Sawai lives up to its billing again
For the past 60 years, the Sawai Gandharva Bhimsen Mahotsav has been known for bringing the very best of Indian classical musicians, vocalists and dancers to the city, and this year was no exception with some of the country’s biggest names represented across the four-day festival by nearly 25 renowned artistes.
With the 61st edition of the fest drawing to a close yesterday, MiD DAY takes an overview of the extravaganza, which includes the views of first-time performers, dignitaries, children, and the food stall owners.
Veteran Taal exponent Pandit Mauli Takalkar said “I started playing when I was eight, and now at 88, I can do several variations on my instrument as per the vocalists’ demands. I feel that although Sawai has not lost its charm, the audience are missing out on the early morning and the late night ragas due to the time restrictions. Still I’m glad that the people coming here follow the Guru- Shishya parampara.”
Vocalist Begum Parveen Sultana said, “I miss the days when there were no time restrictions on the singing. The green-room talk with the musical legends was enthralling. However, I must add that the audience in Sawai is great as usual, which is the best part of singing here.”
Rewa Natu (vocalist) who took to the Sawai stage for the first time, said, “I was very happy to get a chance to sit on a stage where all the legends have performed. For me, it was a dream come true. I enjoyed it a lot and was happy that the crowd appreciated my performance.”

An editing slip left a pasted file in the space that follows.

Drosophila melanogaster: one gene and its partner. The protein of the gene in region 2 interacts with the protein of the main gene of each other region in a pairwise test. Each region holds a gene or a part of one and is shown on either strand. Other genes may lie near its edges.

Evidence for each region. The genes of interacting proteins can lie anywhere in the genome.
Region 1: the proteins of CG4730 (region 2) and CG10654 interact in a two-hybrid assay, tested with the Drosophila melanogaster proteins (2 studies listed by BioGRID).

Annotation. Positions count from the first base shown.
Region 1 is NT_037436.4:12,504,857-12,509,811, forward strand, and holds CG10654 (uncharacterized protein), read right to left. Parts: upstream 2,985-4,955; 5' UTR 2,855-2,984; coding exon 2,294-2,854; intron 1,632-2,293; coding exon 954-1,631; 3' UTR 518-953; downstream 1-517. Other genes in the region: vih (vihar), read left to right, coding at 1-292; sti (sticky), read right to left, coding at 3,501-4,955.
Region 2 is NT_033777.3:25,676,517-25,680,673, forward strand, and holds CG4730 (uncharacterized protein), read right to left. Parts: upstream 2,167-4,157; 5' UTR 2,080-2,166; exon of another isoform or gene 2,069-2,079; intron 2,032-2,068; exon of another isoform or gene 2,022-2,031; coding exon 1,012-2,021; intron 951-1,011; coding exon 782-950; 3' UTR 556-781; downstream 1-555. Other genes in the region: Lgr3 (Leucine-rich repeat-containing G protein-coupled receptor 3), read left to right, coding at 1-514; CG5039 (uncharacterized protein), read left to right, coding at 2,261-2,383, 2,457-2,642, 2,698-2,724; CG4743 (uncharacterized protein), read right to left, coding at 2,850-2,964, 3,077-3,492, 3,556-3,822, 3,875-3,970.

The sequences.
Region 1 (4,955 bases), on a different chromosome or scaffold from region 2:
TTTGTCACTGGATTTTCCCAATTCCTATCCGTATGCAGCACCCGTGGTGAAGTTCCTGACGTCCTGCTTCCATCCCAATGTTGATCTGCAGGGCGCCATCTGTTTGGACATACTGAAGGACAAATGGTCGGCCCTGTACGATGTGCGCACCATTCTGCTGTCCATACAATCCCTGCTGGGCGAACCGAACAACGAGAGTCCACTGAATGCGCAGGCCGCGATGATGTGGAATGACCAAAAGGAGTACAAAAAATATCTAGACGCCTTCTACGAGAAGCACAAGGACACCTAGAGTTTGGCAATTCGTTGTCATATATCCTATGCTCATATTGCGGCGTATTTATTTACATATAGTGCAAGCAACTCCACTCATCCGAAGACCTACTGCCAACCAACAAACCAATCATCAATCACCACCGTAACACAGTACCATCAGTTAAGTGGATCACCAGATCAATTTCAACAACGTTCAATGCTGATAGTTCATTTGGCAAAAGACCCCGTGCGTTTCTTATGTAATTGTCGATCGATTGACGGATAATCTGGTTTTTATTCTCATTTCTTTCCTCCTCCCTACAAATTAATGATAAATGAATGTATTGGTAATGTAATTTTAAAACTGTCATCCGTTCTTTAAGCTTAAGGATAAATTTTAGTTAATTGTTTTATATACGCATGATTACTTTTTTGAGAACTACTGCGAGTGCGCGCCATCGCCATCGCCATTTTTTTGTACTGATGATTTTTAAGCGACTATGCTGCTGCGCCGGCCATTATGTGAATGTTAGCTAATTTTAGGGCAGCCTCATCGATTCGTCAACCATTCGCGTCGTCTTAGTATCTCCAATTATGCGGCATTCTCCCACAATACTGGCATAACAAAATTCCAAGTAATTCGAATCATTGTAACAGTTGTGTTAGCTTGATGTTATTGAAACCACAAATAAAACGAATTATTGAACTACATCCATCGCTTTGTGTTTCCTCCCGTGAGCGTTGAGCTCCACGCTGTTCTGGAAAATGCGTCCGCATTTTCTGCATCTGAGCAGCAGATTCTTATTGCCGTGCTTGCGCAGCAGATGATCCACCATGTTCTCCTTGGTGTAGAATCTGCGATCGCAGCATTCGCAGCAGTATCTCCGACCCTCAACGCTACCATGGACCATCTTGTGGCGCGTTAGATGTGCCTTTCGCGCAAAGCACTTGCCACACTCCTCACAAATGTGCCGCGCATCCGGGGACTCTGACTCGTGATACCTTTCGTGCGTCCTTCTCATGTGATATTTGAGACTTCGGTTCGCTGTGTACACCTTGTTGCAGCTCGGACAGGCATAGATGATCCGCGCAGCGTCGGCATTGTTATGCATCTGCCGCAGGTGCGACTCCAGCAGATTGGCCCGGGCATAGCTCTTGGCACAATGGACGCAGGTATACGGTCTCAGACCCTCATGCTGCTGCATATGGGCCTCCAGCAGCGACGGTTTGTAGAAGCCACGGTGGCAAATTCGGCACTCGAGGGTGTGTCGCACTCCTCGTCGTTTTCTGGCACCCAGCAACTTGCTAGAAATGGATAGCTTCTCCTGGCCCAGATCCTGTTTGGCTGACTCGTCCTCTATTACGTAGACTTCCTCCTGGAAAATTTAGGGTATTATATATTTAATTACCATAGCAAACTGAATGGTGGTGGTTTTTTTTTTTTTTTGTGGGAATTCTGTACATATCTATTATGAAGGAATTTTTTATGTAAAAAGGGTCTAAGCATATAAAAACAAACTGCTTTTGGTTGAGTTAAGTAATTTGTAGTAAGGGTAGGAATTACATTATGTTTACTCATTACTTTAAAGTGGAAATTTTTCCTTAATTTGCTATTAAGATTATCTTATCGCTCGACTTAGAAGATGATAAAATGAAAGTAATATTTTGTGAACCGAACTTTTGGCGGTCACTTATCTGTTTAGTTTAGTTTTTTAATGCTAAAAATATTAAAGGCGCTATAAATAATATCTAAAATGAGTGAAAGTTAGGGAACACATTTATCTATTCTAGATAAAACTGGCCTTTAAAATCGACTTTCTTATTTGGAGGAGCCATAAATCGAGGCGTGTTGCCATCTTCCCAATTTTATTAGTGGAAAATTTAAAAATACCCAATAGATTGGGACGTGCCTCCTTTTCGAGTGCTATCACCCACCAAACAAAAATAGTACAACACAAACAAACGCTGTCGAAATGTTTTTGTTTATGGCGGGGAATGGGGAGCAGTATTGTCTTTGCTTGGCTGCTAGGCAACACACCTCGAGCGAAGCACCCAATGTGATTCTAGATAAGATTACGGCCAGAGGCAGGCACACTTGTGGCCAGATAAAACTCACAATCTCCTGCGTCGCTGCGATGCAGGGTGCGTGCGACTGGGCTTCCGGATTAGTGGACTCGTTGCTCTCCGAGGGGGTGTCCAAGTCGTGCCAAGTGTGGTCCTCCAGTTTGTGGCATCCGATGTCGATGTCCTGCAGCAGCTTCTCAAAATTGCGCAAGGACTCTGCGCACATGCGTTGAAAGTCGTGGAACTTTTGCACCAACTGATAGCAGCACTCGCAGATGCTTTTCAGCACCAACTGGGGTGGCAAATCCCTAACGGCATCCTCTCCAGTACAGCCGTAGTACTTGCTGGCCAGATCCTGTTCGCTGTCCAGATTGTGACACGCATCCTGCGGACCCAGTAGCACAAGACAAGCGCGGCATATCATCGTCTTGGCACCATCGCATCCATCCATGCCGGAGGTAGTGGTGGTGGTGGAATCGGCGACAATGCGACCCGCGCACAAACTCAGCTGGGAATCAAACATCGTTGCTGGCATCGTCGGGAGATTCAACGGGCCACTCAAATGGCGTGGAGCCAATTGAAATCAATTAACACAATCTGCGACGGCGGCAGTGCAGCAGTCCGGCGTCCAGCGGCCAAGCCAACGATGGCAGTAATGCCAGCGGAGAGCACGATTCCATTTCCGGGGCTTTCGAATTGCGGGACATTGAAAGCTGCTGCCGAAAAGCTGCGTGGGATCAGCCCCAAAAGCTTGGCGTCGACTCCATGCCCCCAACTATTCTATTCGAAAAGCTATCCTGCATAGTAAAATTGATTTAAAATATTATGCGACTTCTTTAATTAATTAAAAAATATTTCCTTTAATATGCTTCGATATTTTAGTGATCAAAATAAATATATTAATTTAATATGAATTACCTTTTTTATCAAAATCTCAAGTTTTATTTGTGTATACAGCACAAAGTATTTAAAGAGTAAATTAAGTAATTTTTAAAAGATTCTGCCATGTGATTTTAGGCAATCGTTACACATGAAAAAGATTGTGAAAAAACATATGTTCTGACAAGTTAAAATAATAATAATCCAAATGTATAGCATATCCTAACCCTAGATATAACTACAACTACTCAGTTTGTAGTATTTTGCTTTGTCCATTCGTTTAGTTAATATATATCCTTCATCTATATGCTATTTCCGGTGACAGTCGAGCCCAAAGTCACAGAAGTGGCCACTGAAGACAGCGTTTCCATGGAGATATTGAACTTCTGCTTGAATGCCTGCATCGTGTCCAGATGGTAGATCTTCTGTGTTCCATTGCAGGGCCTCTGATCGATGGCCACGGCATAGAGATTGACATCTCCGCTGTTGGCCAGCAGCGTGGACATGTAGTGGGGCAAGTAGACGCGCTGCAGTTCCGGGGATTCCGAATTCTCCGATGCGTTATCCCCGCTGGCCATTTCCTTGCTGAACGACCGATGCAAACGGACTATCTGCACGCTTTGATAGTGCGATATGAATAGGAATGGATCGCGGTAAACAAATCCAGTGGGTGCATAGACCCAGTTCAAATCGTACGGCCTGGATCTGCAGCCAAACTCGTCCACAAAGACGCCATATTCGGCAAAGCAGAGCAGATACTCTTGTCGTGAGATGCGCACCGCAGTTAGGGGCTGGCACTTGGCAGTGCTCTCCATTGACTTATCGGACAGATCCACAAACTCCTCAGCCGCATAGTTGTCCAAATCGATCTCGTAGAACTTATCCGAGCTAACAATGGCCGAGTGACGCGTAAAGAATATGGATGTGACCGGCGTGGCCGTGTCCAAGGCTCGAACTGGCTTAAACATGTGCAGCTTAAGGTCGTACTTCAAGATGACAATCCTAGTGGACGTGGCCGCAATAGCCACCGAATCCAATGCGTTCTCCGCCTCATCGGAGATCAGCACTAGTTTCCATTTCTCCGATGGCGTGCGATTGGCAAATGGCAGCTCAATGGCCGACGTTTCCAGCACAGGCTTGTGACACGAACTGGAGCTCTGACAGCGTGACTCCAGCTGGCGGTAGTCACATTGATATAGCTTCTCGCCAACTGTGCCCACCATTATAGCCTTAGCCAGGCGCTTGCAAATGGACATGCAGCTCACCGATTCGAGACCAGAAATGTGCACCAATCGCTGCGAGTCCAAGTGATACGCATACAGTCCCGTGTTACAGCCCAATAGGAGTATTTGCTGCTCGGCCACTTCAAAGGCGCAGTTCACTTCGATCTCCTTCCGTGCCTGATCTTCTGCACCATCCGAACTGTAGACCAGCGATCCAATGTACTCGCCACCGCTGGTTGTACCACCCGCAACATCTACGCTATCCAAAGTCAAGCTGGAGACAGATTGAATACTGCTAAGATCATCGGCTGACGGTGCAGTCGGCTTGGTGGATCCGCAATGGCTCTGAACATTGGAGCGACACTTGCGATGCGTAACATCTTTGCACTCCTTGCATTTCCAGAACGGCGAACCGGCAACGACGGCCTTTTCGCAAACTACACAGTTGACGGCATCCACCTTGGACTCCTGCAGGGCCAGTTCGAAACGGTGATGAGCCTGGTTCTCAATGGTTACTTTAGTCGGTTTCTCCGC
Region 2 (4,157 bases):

Vocalist Waseem Ahmed Khan from Kolkata who made his debut, opened the second day of the festival. Khan said that it is a great privilege to be on this stage.
Swaroop Joshi (12), who made it a point to come on all four days, said, “I am learning music at my school and also planning to join a guru soon,” adding that he liked the instruments played in Sawai, as well as the jugalbandis that took place.
Sharawani Podar, a student of Podar International School, said, “I love music and never get bored here. I come from Pimpri every day to hear the songs.” The 7-year-old music buff added that her father plays the guitar and so she is also interested in music.
85-year-old Anant Paknikar said he has been visiting the festival every year for more than 25 years now. “I started coming after my retirement, as I was in defence earlier I could not make it every year. I enjoy music a lot and compose my own Marathi poems,” said Paknikar. His wife Lila (79) also accompanies him every year here. Apart from the music, the festival offers a spread of food stalls, and for the last 50 years the ‘Bhel Sagar’ shengdana (peanut) stall has managed a loyal following from the festival-goers.
The stall is not only famous in Pune, for the great taste of peanuts served, but because of Pandit Bhimsen Joshi’s connection with it. The maestro was a regular visitor to the stall during the festival. “Before me, my father used to run this stall here and when I was a small boy, I used to come here with him. Even though I have no knowledge of the music in the festival, I always accompanied my father,”said Sagar Ulhas Kate, owner of the stall.
Maithali Kolhakar, co- owner of stall Purnanna for last many years in Sawai, said that her Ukadihe Modak (boiled rice Modak) are famous in the green room and almost all performers like it as well. She added that singer Suresh Wadkar was a big fan of her dish bhajani thalipeth.